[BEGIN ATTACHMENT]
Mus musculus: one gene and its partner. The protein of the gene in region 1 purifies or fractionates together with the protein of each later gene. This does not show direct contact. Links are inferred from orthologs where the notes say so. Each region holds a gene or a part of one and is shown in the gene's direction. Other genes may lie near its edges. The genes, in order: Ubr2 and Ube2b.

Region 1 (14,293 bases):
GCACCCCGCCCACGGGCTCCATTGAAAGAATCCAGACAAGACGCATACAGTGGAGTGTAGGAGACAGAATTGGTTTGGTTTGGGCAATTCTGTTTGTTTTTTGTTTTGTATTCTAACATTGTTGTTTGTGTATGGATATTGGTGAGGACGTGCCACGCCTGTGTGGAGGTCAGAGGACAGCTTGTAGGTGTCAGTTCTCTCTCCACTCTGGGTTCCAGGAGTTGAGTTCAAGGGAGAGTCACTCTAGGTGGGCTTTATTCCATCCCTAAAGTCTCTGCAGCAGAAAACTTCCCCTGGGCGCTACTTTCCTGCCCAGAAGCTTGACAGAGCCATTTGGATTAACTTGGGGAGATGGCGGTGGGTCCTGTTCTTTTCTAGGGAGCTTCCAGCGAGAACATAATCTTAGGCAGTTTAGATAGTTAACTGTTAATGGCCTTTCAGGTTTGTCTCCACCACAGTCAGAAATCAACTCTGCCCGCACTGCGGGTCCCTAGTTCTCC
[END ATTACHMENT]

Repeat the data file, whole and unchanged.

Mus musculus: one gene and its partner. The protein of the gene in region 1 purifies or fractionates together with the protein of each later gene. This does not show direct contact. Links are inferred from orthologs where the notes say so. Each region holds a gene or a part of one and is shown in the gene's direction. Other genes may lie near its edges. The genes, in order: Ubr2 and Ube2b.

Region 1 (14,293 bases):
GCACCCCGCCCACGGGCTCCATTGAAAGAATCCAGACAAGACGCATACAGTGGAGTGTAGGAGACAGAATTGGTTTGGTTTGGGCAATTCTGTTTGTTTTTTGTTTTGTATTCTAACATTGTTGTTTGTGTATGGATATTGGTGAGGACGTGCCACGCCTGTGTGGAGGTCAGAGGACAGCTTGTAGGTGTCAGTTCTCTCTCCACTCTGGGTTCCAGGAGTTGAGTTCAAGGGAGAGTCACTCTAGGTGGGCTTTATTCCATCCCTAAAGTCTCTGCAGCAGAAAACTTCCCCTGGGCGCTACTTTCCTGCCCAGAAGCTTGACAGAGCCATTTGGATTAACTTGGGGAGATGGCGGTGGGTCCTGTTCTTTTCTAGGGAGCTTCCAGCGAGAACATAATCTTAGGCAGTTTAGATAGTTAACTGTTAATGGCCTTTCAGGTTTGTCTCCACCACAGTCAGAAATCAACTCTGCCCGCACTGCGGGTCCCTAGTTCTCC